spending several months cooped up inside, immobilized, recovering from a
back injury sustained during a car accident, Abby Artemisia had a
realization: “I realized how vital nature is to my life, how much I
missed it and how precious every moment is. … I realized I’d never be
happy working inside and had to do something that fulfilled me.”
My Facebook status on Jan. 8: "I drove home calmly and safely, keeping the RPMs low as I navigated the steep hills. I stepped into enormous silence, so brilliantly alone, with the snow moving, but seeming so still all around me. I opened my mouth to taste and to let out a deep laugh. A perfect moment: I am grateful for this solitude."
Opening on the Northern Kentucky University campus a few days after America’s 233rd birthday, I Love a Piano is a reminder of things good, right and foursquare. Irving Berlin wrote tuneful, good-hearted and, well, all-American music.
Julie: Breakups during this age of cell phones and text messages seem to be so challenging, trying to get away from "it." I'm usually one second away from getting this urge to send a text, avoiding painful conversations, just to make sure that the stupid one will at least think about me for a minute. And reconsider? Larry: Julie's young. I'm not.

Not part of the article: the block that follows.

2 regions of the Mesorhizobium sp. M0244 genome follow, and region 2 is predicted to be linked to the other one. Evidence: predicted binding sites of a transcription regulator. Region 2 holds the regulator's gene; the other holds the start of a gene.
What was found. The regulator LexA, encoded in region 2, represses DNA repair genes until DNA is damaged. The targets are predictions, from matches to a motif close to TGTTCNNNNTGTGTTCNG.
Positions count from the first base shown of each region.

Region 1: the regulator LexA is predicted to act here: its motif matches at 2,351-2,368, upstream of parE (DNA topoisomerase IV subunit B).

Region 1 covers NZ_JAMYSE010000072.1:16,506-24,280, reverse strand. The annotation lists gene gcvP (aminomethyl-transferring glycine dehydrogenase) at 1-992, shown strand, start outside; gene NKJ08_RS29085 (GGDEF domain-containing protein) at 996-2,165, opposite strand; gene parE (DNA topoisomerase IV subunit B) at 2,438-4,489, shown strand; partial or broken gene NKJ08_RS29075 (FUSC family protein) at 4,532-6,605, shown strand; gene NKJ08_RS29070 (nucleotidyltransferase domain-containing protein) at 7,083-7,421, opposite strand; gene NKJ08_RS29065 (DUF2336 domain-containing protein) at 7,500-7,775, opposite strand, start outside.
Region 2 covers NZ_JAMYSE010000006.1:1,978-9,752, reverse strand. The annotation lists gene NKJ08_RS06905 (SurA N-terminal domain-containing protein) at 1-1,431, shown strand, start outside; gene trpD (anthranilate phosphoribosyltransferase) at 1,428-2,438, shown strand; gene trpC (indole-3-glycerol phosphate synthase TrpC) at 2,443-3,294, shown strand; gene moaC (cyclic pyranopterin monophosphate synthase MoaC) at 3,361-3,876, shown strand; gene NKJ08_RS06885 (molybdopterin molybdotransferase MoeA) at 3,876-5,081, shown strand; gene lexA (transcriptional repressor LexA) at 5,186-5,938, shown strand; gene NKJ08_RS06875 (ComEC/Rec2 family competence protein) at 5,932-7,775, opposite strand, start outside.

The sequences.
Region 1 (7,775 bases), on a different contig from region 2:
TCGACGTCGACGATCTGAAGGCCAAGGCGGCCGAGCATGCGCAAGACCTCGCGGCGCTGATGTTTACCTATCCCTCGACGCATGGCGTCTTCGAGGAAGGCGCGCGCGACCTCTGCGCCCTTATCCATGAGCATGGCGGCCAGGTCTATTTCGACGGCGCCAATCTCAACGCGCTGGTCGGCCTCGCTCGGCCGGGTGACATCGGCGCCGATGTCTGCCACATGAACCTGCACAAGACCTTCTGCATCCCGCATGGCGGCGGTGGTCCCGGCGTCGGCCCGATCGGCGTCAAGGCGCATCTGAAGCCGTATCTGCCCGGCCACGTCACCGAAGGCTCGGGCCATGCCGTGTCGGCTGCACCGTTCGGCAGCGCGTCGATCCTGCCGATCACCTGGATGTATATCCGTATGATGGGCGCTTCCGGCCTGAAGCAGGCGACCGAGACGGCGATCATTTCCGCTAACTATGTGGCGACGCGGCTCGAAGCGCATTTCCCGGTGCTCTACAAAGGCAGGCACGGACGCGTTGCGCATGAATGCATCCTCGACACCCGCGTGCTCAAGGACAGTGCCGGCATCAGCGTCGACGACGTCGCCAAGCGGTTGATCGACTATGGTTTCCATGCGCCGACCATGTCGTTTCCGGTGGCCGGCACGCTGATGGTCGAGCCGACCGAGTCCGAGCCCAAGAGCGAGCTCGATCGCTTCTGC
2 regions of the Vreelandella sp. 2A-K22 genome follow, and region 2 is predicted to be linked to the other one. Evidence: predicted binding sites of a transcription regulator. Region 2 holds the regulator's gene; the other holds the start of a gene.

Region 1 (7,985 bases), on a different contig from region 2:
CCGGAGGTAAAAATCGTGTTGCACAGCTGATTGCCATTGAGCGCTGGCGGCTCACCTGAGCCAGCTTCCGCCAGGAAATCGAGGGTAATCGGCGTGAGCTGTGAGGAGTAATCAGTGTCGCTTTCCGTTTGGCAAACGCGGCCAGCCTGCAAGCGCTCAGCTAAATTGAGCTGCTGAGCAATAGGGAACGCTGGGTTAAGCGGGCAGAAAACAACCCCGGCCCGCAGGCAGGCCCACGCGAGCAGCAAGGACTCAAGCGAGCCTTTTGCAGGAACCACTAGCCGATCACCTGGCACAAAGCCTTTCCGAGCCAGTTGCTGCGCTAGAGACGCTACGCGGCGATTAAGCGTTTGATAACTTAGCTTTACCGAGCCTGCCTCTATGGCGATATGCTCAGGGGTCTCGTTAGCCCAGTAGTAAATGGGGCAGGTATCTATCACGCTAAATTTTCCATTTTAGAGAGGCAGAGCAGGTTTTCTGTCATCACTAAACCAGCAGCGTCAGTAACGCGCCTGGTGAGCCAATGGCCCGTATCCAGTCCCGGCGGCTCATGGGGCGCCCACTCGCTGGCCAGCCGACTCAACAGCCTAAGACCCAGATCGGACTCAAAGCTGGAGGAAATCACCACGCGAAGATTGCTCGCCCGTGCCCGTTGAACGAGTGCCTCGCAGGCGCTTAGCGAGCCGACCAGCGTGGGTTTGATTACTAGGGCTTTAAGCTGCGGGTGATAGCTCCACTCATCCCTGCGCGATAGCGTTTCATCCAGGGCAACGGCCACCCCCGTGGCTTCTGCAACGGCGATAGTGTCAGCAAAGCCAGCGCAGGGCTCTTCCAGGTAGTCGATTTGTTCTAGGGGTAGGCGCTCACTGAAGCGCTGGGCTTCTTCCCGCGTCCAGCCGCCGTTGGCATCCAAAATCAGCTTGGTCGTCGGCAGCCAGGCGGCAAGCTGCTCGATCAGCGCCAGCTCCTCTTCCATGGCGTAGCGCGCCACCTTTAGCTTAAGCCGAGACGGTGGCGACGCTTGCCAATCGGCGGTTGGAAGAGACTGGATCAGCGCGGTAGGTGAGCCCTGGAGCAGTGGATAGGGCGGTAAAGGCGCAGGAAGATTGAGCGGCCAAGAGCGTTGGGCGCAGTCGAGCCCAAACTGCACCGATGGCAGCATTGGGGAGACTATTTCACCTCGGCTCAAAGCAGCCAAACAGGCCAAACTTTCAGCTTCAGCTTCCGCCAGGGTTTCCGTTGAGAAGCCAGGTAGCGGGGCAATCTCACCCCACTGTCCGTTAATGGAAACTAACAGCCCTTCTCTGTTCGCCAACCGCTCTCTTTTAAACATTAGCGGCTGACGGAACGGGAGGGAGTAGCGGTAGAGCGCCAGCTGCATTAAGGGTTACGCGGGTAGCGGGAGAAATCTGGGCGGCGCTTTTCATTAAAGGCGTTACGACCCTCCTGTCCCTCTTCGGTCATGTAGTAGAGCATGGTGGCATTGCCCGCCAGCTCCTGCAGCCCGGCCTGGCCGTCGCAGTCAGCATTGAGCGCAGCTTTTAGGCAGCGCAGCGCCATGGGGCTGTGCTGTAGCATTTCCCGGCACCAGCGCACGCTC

Besides his numerous hit singles over the years, Kenny Rogers has given society a lot. He gave the world great roasted chicken. He made grey hair cool way before Anderson Cooper. And his more recent attempts to warn against the potential ill effects of plastic surgery have been incredibly noble.
The desire for love is a fundamental urge, but perhaps as basic is the drive to remake the object of your affection. That’s the funny and poignant premise of Joe DiPietro and Jimmy Roberts’ off-Broadway musical I Love You, You’re Perfect, Now Change. Cincinnati Playhouse staged it successfully in 2000; it’s back for a second run in the Shelterhouse through the holidays.
Fall is upon us, the time when you hear about even the most notorious workaholics and serial daters settling down, hooking up and/or falling in love. Perhaps it’s simply fear of the cold — what the Diagnostic and Statistical Manual of Mental Disorders describes as “cryophobia,” an aversion to snow and ice cubes that you don’t want to fight alone.